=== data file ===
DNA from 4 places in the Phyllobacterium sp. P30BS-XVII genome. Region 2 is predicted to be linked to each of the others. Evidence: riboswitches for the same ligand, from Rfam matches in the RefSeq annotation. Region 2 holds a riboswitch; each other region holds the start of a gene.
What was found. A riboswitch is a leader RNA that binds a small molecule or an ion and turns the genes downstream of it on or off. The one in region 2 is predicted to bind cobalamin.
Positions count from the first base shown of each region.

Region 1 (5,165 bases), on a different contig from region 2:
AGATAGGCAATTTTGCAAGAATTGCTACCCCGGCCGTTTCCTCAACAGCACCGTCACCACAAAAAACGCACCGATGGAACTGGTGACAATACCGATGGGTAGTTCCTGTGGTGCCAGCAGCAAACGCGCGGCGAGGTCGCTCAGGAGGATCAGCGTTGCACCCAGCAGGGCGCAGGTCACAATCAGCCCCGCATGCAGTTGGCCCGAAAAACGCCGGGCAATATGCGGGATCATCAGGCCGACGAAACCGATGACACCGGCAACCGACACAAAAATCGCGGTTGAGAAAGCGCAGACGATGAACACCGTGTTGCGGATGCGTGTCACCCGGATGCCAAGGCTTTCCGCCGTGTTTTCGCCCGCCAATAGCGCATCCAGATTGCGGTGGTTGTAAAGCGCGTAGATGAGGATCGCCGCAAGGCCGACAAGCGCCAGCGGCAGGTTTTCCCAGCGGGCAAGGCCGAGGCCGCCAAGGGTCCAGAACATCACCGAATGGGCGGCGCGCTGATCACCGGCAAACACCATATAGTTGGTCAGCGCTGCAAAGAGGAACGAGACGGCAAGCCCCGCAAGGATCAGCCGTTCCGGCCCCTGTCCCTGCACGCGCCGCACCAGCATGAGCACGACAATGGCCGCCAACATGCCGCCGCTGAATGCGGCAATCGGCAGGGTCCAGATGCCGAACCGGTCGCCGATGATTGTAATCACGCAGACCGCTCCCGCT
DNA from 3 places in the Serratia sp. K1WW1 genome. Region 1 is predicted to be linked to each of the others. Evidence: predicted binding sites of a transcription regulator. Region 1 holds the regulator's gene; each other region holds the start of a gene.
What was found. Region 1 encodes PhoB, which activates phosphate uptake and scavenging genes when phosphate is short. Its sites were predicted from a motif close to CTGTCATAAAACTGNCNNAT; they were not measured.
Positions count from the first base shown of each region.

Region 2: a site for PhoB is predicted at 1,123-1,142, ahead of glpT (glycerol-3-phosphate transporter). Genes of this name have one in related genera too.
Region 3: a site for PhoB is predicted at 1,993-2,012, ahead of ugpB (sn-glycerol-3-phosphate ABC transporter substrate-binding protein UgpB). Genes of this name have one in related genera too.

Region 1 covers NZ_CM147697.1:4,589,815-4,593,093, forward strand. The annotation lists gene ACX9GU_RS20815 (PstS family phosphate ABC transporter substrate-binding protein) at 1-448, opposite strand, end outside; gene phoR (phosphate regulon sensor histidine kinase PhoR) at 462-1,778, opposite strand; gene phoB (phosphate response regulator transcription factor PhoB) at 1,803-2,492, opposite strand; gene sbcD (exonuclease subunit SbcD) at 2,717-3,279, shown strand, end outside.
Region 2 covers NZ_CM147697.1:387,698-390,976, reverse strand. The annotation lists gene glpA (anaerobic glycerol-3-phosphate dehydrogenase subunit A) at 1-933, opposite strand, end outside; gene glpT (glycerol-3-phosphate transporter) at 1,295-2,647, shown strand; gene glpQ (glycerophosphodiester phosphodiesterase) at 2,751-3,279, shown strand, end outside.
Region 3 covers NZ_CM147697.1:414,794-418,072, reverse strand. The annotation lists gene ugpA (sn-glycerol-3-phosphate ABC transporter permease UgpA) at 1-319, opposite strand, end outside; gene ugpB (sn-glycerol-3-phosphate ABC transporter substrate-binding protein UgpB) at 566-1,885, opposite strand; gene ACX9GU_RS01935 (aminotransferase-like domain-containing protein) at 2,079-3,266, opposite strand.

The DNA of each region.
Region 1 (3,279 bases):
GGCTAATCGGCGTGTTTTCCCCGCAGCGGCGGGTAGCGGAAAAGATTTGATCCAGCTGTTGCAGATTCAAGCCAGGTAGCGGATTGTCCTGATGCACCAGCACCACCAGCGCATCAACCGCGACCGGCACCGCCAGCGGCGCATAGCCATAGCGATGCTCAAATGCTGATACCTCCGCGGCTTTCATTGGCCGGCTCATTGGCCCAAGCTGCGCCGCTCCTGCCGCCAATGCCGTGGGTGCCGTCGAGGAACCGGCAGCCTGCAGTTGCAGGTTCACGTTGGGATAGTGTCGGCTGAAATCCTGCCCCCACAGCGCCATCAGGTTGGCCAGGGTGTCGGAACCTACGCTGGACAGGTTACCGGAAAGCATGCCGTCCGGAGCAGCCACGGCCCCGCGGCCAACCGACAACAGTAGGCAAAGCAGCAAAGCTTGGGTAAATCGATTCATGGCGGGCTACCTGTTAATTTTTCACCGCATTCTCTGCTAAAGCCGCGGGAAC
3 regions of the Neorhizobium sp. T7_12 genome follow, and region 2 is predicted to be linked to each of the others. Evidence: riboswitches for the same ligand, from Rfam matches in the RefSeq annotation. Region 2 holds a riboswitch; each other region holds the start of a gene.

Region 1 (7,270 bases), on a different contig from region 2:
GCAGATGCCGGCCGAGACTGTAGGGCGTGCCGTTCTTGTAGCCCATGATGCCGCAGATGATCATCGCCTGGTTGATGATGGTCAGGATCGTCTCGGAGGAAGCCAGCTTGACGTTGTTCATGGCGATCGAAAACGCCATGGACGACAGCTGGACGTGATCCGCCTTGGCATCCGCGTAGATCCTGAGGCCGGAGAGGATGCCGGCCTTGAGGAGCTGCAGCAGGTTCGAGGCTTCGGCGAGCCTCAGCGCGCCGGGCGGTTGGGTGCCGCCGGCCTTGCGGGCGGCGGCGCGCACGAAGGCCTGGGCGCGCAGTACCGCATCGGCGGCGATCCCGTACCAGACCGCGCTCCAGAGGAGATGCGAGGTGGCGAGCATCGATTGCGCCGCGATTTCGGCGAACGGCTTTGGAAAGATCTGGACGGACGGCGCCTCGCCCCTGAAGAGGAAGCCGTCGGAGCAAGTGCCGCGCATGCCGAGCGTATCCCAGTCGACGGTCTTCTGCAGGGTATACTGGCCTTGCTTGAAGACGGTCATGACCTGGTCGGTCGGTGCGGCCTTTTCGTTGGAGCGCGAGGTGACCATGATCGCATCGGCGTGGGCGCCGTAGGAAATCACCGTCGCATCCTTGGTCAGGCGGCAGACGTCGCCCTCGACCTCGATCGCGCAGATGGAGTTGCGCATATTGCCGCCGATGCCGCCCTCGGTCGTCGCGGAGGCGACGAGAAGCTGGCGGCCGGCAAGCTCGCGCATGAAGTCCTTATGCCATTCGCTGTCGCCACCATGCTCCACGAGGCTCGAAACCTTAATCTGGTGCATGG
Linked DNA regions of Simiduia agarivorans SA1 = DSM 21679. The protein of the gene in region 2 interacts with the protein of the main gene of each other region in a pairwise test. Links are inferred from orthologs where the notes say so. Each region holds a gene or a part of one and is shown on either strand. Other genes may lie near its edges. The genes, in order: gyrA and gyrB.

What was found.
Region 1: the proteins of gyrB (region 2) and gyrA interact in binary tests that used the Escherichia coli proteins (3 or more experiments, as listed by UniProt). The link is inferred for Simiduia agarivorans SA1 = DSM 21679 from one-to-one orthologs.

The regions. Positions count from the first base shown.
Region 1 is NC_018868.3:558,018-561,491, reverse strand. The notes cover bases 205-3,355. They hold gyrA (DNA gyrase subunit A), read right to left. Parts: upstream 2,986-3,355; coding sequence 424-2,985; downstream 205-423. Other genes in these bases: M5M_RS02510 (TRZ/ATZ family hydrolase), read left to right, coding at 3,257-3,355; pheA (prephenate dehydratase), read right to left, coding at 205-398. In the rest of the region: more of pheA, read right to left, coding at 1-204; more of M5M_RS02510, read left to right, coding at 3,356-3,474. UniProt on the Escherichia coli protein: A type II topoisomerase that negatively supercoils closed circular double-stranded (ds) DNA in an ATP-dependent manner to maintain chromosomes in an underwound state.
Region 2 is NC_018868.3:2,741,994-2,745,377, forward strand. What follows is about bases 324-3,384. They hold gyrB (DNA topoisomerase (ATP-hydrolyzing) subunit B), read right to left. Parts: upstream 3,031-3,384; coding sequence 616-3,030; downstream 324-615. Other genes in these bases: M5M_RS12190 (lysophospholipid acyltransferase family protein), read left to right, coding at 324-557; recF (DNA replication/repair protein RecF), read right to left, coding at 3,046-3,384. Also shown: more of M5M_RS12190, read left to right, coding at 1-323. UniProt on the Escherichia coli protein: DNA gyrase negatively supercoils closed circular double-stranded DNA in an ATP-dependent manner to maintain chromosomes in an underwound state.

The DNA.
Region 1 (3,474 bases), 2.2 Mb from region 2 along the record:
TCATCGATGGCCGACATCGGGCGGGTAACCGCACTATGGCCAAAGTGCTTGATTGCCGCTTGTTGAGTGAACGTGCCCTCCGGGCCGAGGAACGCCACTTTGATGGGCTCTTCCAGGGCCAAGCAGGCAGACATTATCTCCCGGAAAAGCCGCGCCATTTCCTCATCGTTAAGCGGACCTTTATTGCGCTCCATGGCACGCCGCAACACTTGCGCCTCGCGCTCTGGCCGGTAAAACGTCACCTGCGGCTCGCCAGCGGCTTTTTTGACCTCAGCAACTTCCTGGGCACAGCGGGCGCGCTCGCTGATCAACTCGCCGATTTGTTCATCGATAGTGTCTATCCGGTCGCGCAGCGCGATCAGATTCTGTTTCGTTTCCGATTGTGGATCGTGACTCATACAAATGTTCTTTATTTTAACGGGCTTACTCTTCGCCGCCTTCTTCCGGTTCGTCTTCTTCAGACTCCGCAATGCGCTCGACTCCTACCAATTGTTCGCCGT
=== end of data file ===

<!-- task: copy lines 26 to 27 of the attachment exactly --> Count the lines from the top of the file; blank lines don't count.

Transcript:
The DNA.
Region 1 (3,474 bases), 2.2 Mb from region 2 along the record: